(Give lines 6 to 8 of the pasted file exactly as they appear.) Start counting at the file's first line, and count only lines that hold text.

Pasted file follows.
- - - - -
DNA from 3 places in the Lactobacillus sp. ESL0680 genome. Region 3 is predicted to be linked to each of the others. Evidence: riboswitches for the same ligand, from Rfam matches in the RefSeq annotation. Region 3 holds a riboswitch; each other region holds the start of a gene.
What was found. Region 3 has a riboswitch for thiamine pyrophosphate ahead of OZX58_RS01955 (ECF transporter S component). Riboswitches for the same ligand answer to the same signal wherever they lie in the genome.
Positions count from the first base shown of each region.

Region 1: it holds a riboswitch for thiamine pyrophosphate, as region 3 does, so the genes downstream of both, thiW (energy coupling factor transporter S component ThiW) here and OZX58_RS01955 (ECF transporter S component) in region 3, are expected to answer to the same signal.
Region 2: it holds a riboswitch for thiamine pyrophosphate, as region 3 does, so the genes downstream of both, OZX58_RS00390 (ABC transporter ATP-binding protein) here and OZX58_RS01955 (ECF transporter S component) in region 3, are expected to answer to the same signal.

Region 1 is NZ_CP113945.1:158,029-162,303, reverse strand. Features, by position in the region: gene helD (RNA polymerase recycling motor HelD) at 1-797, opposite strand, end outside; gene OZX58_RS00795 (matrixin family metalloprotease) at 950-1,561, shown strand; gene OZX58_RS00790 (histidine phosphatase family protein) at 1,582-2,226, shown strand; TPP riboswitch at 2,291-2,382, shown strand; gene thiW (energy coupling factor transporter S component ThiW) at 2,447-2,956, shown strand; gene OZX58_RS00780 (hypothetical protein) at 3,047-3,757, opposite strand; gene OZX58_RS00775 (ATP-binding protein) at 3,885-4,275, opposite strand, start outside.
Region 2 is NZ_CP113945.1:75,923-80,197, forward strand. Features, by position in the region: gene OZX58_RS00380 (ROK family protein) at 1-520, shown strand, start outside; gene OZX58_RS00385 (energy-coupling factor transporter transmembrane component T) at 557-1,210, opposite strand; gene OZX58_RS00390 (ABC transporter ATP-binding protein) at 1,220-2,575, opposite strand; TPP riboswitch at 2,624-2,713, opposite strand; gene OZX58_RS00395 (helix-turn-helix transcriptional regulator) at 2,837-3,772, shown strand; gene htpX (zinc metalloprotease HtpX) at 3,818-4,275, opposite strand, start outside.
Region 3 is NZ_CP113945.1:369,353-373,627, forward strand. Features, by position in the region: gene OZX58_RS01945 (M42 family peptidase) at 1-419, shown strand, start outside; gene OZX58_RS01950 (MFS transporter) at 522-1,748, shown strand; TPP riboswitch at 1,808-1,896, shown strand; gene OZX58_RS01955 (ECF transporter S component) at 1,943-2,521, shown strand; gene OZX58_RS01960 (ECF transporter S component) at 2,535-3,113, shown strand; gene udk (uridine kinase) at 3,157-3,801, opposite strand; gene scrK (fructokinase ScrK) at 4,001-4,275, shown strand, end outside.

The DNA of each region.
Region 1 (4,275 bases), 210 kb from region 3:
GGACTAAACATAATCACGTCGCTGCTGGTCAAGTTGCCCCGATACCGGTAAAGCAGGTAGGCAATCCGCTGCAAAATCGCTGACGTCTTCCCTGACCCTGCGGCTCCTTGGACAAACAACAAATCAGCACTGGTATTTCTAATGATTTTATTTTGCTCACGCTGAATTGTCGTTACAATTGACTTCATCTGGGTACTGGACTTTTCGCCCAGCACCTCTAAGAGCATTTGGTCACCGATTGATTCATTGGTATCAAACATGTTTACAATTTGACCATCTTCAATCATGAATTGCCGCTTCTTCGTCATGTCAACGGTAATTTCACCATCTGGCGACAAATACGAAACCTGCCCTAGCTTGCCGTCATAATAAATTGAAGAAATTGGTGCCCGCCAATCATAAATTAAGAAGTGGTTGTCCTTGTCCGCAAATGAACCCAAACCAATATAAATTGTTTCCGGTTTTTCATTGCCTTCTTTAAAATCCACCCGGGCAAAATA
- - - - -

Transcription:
Region 1 is NZ_CP113945.1:158,029-162,303, reverse strand. Features, by position in the region: gene helD (RNA polymerase recycling motor HelD) at 1-797, opposite strand, end outside; gene OZX58_RS00795 (matrixin family metalloprotease) at 950-1,561, shown strand; gene OZX58_RS00790 (histidine phosphatase family protein) at 1,582-2,226, shown strand; TPP riboswitch at 2,291-2,382, shown strand; gene thiW (energy coupling factor transporter S component ThiW) at 2,447-2,956, shown strand; gene OZX58_RS00780 (hypothetical protein) at 3,047-3,757, opposite strand; gene OZX58_RS00775 (ATP-binding protein) at 3,885-4,275, opposite strand, start outside.
Region 2 is NZ_CP113945.1:75,923-80,197, forward strand. Features, by position in the region: gene OZX58_RS00380 (ROK family protein) at 1-520, shown strand, start outside; gene OZX58_RS00385 (energy-coupling factor transporter transmembrane component T) at 557-1,210, opposite strand; gene OZX58_RS00390 (ABC transporter ATP-binding protein) at 1,220-2,575, opposite strand; TPP riboswitch at 2,624-2,713, opposite strand; gene OZX58_RS00395 (helix-turn-helix transcriptional regulator) at 2,837-3,772, shown strand; gene htpX (zinc metalloprotease HtpX) at 3,818-4,275, opposite strand, start outside.
Region 3 is NZ_CP113945.1:369,353-373,627, forward strand. Features, by position in the region: gene OZX58_RS01945 (M42 family peptidase) at 1-419, shown strand, start outside; gene OZX58_RS01950 (MFS transporter) at 522-1,748, shown strand; TPP riboswitch at 1,808-1,896, shown strand; gene OZX58_RS01955 (ECF transporter S component) at 1,943-2,521, shown strand; gene OZX58_RS01960 (ECF transporter S component) at 2,535-3,113, shown strand; gene udk (uridine kinase) at 3,157-3,801, opposite strand; gene scrK (fructokinase ScrK) at 4,001-4,275, shown strand, end outside.